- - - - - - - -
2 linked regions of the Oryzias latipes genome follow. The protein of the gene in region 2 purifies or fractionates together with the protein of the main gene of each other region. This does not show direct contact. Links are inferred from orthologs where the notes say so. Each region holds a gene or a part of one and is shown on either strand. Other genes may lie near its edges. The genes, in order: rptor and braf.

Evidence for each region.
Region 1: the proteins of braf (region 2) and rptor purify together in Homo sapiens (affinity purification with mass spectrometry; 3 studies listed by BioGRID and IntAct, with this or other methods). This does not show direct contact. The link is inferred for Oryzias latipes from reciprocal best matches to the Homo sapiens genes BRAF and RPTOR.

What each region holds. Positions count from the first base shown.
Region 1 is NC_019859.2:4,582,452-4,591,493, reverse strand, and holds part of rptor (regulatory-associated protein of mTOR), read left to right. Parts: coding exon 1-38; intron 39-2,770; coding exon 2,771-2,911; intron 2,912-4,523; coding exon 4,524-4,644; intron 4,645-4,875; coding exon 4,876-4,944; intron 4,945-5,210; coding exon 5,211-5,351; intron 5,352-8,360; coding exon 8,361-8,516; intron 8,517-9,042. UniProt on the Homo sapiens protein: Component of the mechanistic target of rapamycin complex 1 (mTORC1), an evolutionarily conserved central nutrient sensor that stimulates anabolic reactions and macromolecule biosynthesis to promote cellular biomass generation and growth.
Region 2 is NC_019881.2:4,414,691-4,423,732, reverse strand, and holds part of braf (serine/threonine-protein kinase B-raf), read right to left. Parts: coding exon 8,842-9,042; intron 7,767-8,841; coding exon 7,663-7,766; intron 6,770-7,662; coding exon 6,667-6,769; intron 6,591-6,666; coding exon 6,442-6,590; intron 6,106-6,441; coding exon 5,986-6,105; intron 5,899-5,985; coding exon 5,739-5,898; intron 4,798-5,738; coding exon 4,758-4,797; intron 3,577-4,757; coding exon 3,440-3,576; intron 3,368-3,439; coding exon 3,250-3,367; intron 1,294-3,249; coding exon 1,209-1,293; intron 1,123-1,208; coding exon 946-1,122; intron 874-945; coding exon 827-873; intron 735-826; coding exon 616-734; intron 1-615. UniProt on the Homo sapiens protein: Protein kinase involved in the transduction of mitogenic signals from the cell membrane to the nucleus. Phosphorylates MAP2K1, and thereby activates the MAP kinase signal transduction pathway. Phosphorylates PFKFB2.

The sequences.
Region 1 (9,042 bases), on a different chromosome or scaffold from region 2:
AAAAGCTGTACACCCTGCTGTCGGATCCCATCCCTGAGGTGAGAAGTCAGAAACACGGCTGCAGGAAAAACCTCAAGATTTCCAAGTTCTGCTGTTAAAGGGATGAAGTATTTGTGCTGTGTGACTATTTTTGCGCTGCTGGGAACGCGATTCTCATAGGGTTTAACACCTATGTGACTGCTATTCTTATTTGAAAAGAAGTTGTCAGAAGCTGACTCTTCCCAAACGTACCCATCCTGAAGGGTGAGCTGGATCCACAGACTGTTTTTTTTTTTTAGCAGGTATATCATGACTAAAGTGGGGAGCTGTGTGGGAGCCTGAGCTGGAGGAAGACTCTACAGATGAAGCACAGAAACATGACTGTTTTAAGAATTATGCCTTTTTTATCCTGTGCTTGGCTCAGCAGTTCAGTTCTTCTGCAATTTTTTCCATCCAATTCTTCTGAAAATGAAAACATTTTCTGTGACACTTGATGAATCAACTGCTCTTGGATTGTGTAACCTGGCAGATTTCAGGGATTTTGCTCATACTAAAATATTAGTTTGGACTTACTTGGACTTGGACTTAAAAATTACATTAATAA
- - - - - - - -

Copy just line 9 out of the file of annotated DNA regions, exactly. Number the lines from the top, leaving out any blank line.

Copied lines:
AAAAGCTGTACACCCTGCTGTCGGATCCCATCCCTGAGGTGAGAAGTCAGAAACACGGCTGCAGGAAAAACCTCAAGATTTCCAAGTTCTGCTGTTAAAGGGATGAAGTATTTGTGCTGTGTGACTATTTTTGCGCTGCTGGGAACGCGATTCTCATAGGGTTTAACACCTATGTGACTGCTATTCTTATTTGAAAAGAAGTTGTCAGAAGCTGACTCTTCCCAAACGTACCCATCCTGAAGGGTGAGCTGGATCCACAGACTGTTTTTTTTTTTTAGCAGGTATATCATGACTAAAGTGGGGAGCTGTGTGGGAGCCTGAGCTGGAGGAAGACTCTACAGATGAAGCACAGAAACATGACTGTTTTAAGAATTATGCCTTTTTTATCCTGTGCTTGGCTCAGCAGTTCAGTTCTTCTGCAATTTTTTCCATCCAATTCTTCTGAAAATGAAAACATTTTCTGTGACACTTGATGAATCAACTGCTCTTGGATTGTGTAACCTGGCAGATTTCAGGGATTTTGCTCATACTAAAATATTAGTTTGGACTTACTTGGACTTGGACTTAAAAATTACATTAATAA